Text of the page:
What exactly are negative numbers?

A reference , from Wikipedia:

In A.D. 1759, Francis Maseres, an English mathematician, wrote that negative numbers “darken the very whole doctrines of the equations and make dark of the things which are in their nature excessively obvious and simple”.

He came to the conclusion that negative numbers were nonsensical.[25]

A minus times a minus is a plus

Two minuses make a plus

Dividing by a negative, especially a negative fraction !!!!

(10 – 2) x (7 – 3) = 10 x 7 – 2 x 7 + 10 x -3 + 2 x 3, really? How do we know?

Or we use “the area model”, or some hand waving with the number line.

**It’s time for some clear thinking about this stuff.**

Mathematically speaking, the only place that requires troublesome calculations with negative numbers is in algebra, either in evaluation or in rearrangement, but what about the real world ?

Where in the real world does one encounter negative x negative ?

I found two situations, in electricity and in mechanics:

1: “volts x amps = watts”, as it it popularly remembered really means “voltage drop x current flowing = power”

It is sensible to choose a measurement system (scale) for each of these so that a current flowing from a higher to a lower potential point is treated as positive, as is the voltage drop.

Part of simple circuit A———–[resistors etc in here]————–B

Choosing point A, at potential a, as the reference, and point B, at potential b, as the “other” point, then the potential drop from A to B is a – b

If b<a then a current flows from A to B, and its value is positive, just as a – b is positive

If b>a then a current flows from B to A, and its value is negative, just as a – b is negative

In each case the formula for power, voltage drop x current flowing = power, must yield an unsigned number, as negative power is a nonsense. Power is an “amount”.

So when dealing with reality minus times minus is plus (in this case nosign at all).

The mechanics example is about the formula “force times distance = work done”

You can fill in the details.

Now let’s do multiplication on the number line, or to be more precise, two number lines:

Draw two number lines, different directions, starting together at the zero. The scales do not have to be the same.

To multiply 2 by three (3 times 2):

1: Draw a line from the 1 on line A to the 2 on line B

2: Draw a line from the 3 on line A parallel to the first line.

3: It meets line B at the point 6

4: Done: 3 times 2 is 6

Number line A holds the multipliers, number line B holds the numbers being multiplied.

To multiply a negative number by a positive number we need a pair of signed number lines, crossing at their zero points.

So to multiply -2 by 3 (3 times -2) we do the same as above, but the number being multiplied is now -2, so 1 on line A is joined to -2 on line B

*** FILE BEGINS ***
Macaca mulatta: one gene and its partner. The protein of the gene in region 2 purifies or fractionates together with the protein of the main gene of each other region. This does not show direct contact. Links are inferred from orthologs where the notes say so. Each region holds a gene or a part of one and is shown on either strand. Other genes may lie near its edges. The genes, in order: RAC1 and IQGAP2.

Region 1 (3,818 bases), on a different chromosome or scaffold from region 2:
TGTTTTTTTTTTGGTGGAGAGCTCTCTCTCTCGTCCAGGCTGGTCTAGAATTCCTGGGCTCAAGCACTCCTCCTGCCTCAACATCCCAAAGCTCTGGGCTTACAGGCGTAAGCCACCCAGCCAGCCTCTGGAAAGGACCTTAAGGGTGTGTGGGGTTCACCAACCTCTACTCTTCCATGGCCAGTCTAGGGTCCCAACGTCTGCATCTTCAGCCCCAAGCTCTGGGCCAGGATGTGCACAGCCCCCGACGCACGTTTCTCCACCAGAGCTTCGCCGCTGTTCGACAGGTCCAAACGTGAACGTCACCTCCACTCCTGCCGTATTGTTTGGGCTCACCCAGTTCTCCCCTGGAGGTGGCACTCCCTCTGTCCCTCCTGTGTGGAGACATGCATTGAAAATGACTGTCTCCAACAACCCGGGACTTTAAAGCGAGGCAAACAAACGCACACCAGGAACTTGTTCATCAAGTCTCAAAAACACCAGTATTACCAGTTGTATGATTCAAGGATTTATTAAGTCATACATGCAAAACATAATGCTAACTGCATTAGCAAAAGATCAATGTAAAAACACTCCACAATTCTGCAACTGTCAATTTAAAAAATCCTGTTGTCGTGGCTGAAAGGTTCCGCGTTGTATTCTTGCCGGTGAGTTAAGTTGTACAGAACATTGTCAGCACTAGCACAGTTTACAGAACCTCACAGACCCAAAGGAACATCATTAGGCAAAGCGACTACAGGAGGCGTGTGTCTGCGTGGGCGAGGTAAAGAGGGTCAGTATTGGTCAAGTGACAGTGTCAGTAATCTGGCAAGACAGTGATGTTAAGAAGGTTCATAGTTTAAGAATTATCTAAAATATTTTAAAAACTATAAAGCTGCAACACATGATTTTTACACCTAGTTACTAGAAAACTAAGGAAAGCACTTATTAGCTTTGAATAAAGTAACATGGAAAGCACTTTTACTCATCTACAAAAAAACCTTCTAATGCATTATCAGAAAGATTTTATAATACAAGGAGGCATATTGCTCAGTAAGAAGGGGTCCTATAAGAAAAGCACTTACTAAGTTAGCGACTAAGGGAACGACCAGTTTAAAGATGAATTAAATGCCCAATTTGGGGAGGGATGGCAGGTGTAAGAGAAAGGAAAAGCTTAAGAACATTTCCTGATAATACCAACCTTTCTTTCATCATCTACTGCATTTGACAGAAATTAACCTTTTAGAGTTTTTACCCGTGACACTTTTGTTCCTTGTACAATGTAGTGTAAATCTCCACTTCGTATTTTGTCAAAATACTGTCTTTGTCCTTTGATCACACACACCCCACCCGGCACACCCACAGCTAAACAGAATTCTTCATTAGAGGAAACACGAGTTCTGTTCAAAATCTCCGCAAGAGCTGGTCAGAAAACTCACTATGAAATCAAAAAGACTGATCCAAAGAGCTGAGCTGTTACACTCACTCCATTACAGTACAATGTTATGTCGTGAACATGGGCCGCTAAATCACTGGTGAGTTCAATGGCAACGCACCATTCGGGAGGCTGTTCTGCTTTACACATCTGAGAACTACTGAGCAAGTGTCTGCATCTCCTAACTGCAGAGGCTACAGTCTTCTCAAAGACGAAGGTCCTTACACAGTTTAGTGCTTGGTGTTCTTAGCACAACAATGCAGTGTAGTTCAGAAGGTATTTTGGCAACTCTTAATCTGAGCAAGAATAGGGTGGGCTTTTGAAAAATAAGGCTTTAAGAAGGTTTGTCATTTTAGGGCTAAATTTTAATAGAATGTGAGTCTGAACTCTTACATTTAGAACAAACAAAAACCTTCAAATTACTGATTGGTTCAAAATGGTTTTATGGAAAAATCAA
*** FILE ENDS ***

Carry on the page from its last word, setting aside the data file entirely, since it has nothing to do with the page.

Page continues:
The diagram below is for -2 times 3. Wow, it ends in the same place.

Finally, and you can see where this is going, we do -2 times -3.

Join the 1 on line A to the -3 on line B, and then the parallel to this line passing through the -2 on line A:

and as hoped for, this line passes through the point 6 on the number line B.

Does this “prove” the general case? Only in the proverbial sense. The reason is that we do not have a proper definition of signed numbers. (There is one).

Incidentally, the numbering on the scales above is very poor. The positive numbers are **NOT NOT NOT** the same things as the unsigned numbers 1, 1.986, 234.5 etc

Each of them should have a + in front, but mathematicians are **Lazy**. More on this another day.

Problem for you: Show that (a-b)(c-d) = ac – bc – ad + bd without using anything to do with “negative numbers”

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**References.**

Wikipedia:

Reference direction for current

Since the current in a wire or component can flow in either direction, when a variable I is defined to represent

that current, the direction representing positive current must be specified, usually by an arrow on the circuit

schematic diagram. This is called the reference direction of current I. If the current flows in the opposite

direction, the variable I has a negative value.

Yahoo Answers: Reference direction for potential difference

Best Answer: Potential difference can be negative. It depends on which direction you measure the voltage – e.g.

which way round you connect a voltmeter. (if this is the best answer, I hate to think of what the worst answer is)

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I reckon I could do your problem with a drawing of a rectangle of a x c dimensions, and work from there.

I just found a very straightforward method.

Try (a + b)(c + d) =

and do a change of variable.

A diagram certainly helps (as usual).

(they don’t appear to do this in school math, only “u-substitution” in integration. Pity, really.)

(Oh, and “mathematicians are lazy” was a frequent utterance of my most excellent seventh grade math teacher.)